Niviaq Korneliussen’s first novel, Last Night in Nuuk (288 pages; Grove Press), is first and foremost a character study. (In an immediate indicator that the book is primarily driven by its multiple protagonists, it opens with a literal “Cast of Characters.”) Korneliussen, who is from Greenland, explores in distinct sections the perspectives of five different people and in the process shows us what it means to be young and queer in her homeland. The characters are all handled tenderly and with obvious care, and each stream of consciousness narrative can stand alone but fit neatly into this larger work.
Living in Greenland’s largest city, the capital of Nuuk (population 17,000), Korneliussen’s characters run into each other by chance and by design throughout their tiny remote community, ratcheting tensions while simulatenously creating a sense of crushing isolation and stifling familiarity.
Among the protagonists, young journalist Inuk struggles the most with the unavoidable intimacy of Nuuk. After his affair with a male politician is pubicly exposed, he flees to nearby Denmark, where he attempts to come to terms with both his sister Fia’s sexuality and his own. Inuk frequently laments the fact that everyone knows everyone in Nuuk, and even compares the iconic Greenlandic mountains to prison walls. In one of the most compelling passages of the novel, he defines what he feels it means to be a Greenlander:
Always get the last word.
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“You’re a Greenlander when you’re an alcoholic…You’re a Greenlander when you were neglected as a child…You’re a Greenlander when you suffer from self-loathing…You’re a Greenlander when you’re evil. You’re a Greenlander when you’re queer.”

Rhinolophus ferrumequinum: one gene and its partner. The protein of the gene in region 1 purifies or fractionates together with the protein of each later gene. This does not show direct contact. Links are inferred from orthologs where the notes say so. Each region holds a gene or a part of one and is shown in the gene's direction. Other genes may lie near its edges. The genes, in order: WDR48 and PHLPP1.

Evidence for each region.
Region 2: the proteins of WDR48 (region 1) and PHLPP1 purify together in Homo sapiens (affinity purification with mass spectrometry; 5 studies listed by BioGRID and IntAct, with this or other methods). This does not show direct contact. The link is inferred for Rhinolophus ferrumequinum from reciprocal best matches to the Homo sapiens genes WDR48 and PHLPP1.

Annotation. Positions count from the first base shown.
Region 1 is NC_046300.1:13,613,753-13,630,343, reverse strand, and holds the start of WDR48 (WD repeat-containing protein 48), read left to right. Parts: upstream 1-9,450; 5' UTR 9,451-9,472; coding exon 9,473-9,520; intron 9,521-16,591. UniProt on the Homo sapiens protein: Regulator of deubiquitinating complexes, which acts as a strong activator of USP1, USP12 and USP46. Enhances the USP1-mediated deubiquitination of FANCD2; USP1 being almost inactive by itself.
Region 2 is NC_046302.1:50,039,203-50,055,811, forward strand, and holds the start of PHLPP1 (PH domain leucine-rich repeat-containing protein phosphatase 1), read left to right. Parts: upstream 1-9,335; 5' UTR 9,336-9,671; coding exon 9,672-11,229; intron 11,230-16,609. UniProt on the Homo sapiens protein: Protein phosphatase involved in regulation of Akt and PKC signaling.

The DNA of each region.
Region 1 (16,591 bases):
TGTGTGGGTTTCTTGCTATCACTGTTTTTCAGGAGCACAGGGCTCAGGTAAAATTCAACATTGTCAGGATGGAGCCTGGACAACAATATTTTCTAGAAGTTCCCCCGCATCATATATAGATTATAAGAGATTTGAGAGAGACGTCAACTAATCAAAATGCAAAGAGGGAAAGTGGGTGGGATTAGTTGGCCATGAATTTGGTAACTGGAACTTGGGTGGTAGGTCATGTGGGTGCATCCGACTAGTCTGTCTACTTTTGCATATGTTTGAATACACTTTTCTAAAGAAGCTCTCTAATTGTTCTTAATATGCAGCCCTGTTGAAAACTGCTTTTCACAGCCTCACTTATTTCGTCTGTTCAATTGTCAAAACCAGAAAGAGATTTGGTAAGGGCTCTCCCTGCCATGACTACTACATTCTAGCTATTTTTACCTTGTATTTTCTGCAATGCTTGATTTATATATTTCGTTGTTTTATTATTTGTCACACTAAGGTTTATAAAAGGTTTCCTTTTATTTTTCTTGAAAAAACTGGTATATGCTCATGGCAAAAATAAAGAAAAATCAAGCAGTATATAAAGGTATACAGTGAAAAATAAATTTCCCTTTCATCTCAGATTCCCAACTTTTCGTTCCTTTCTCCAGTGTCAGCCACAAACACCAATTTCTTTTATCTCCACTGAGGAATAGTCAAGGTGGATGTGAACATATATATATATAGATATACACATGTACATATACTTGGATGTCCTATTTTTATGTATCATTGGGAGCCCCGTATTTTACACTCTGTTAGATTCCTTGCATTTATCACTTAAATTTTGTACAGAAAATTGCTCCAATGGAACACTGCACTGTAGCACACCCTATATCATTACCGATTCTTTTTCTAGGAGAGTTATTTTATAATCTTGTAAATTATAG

Over the course of his chapter, Inuk’s definition of the Greenlandic identity expands and changes significantly, perhaps serving as the most explicit representation of the conflicted feelings of the rest of the main characters—student Fia, journalist Arnaq, and partners Ivik and Sara—toward their country as it grapples with rampant addiction and abuse.
Perhaps the strongest section of Last Night in Nuuk centers around butch lesbian Ivik as she grapples with her relationships to Sara and Arnaq, with whom she begins an affair, as well as her gender identity. The latter conflict in particular is handled well, and is hinted at early on. (“Ivik” is most commonly a name given to men in her culture.)
For a book so focused on character, it is somewhat disappointing that the protagonists’ voices can blur together at times, with Inuk’s being the exception. Thankfully, the propulsive nature of each individual’s narrative—urgent, tense, and full of intentional rough edges that allow emotions to shine through—largely compensates for this. With Last Night in Nuuk, Korneliussen has crafted a convincing, nuanced depiction of what it feels like to be young and out of control while allowing us to inhabit a world that has been infrequently, if ever, presented to American readers.